PROGRESSION MODEL OF PDAC
It is estimated that PDACs develop over many years from non-invasive precursor lesions. The non-cystic lesion is called pancreatic intraepithelial neoplasia (PanIN) and is usually diagnosed in histological preparation of tissue removed during surgery or in biopsy specimens[34-37]. These PanINs progress from early PanIN-1 lesions to advanced PanIN-3 (carcinoma in situ) and finally to frank invasive PDAC. Besides this classical view of gradual step-wise PanIN progression and PDAC formation, in at least a subset of PDACs there seem to be catastrophic genetic events (e.g., chromothripsis) necessary for the transition from preinvasive to invasive PDAC (punctuated equilibrium)[38-41]. The pathological characteristics of cystic precursor lesions, including intraductal papillary mucinous neoplasm (IPMN) have been recently reviewed elsewhere. Most low-grade PanIN lesions contain oncogenic KRAS mutations. This finding provided further evidence in support of the step-wise carcinogenesis model, in which KRAS mutations are envisioned as initiating events[15,44,45].
Genetically engineered mouse models of PDAC have corroborated this paradigm[46-49]. In the KC model, mutated Kras is expressed from its endogenous locus (by crossing LSL-KrasG12D mice with PDX-1-Cre or p48-Cre mice, i.e., KC model)[48-50]. This KC mouse model shares similar histopathologic and genetic features to the human disease including the development and progression of PanINs. In addition to the role of oncogenic KRAS in the initiation of PDAC, Kras mutations have also been shown to be important for PDAC maintenance[51,52]. In line with the notion that mutated Kras is necessary but not fully sufficient for the development of invasive PDAC, only few animals (5%-10%) in the KC model (without additional genetic alterations) develop frank PDAC very late (usually after 9 mo). Cell senescence has been proposed as a barrier to the malignant progression of tumors. The formation of PDAC can be greatly accelerated by the presence of another mutation (e.g., Trp53)[47,54].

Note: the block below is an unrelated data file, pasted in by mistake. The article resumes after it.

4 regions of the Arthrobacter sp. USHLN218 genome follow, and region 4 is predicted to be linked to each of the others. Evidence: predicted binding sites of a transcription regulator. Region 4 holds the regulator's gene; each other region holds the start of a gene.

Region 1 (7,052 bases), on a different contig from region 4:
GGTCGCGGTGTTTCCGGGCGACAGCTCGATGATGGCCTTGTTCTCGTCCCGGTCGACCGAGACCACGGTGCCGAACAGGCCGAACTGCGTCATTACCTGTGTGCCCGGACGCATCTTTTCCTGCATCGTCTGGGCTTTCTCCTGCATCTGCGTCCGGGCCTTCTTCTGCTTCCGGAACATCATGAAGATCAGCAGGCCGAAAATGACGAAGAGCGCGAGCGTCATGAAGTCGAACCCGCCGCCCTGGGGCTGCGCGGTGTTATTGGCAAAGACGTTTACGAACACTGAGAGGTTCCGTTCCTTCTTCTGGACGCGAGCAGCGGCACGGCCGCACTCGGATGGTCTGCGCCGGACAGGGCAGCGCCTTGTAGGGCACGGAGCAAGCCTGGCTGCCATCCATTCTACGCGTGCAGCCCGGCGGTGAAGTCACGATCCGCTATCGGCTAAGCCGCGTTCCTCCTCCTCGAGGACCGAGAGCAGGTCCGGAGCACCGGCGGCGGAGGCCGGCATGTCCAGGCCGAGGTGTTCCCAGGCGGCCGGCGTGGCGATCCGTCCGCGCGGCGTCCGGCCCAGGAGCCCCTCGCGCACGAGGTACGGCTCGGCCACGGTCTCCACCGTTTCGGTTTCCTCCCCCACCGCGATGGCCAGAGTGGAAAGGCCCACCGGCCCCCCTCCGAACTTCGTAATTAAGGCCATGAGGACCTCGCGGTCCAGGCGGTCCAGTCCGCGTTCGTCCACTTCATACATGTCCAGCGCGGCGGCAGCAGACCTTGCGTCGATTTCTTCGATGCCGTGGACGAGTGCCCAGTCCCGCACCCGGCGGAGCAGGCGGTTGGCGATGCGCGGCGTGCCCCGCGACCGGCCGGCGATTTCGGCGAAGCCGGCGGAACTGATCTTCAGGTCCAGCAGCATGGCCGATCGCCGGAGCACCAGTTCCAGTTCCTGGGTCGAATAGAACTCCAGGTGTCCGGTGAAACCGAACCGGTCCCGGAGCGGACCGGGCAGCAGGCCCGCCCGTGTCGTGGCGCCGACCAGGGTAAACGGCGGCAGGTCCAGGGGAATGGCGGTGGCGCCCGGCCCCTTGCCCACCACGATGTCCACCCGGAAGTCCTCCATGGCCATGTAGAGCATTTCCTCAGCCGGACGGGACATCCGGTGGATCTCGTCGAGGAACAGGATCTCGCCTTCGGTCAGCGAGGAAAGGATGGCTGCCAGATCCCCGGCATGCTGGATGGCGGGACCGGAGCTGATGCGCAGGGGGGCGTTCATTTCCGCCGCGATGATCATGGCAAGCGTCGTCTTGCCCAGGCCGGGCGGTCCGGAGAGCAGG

Besides additional genetic mutations, several studies have convincingly demonstrated that environmental, nutritional, and metabolic factors, including obesity, type-2 diabetes mellitus (T2DM) and inflammation efficiently promote PDAC formation[55-59]. This notion is substantiated by several preclinical studies. Expression of physiologic levels of oncogenic Kras in murine models efficiently transformed only a small percentage of cells. KRAS downstream signaling molecules, including the ERKs were not activated when oncogenic Kras was expressed from its endogenous locus. Accordingly, cell culture studies have shown that incubating PDAC cells in a serum-free medium failed to display activated ERK despite the presence of KRAS activating mutations in these cells. However, ERK activation could be induced by adding growth factors to the culture medium[62-64]. In mouse models, oncogenic Kras in adult mice was insufficient to induce PDAC, while concomitant induction of pancreatic inflammation (e.g., by administration of the cholecystokinin analog cerulein) stimulated the formation of PanINs and cancers. Our own studies have clearly demonstrated that an obesogenic diet accelerated early PanIN progression and PDAC development in KC mice, which was associated with metabolic disturbances (e.g., hyperinsulinemia), increased pancreatic inflammation, and desmoplasia[55,56]. Taken together, the current evidence indicates that oncogenic Kras is indispensable but not sufficient to induce malignant pancreatic cells. Additional genetic or environmental factors (obesity, T2DM, inflammation) are required to elevate KRAS activity and/or stimulate additional signaling pathways to promote PDAC formation.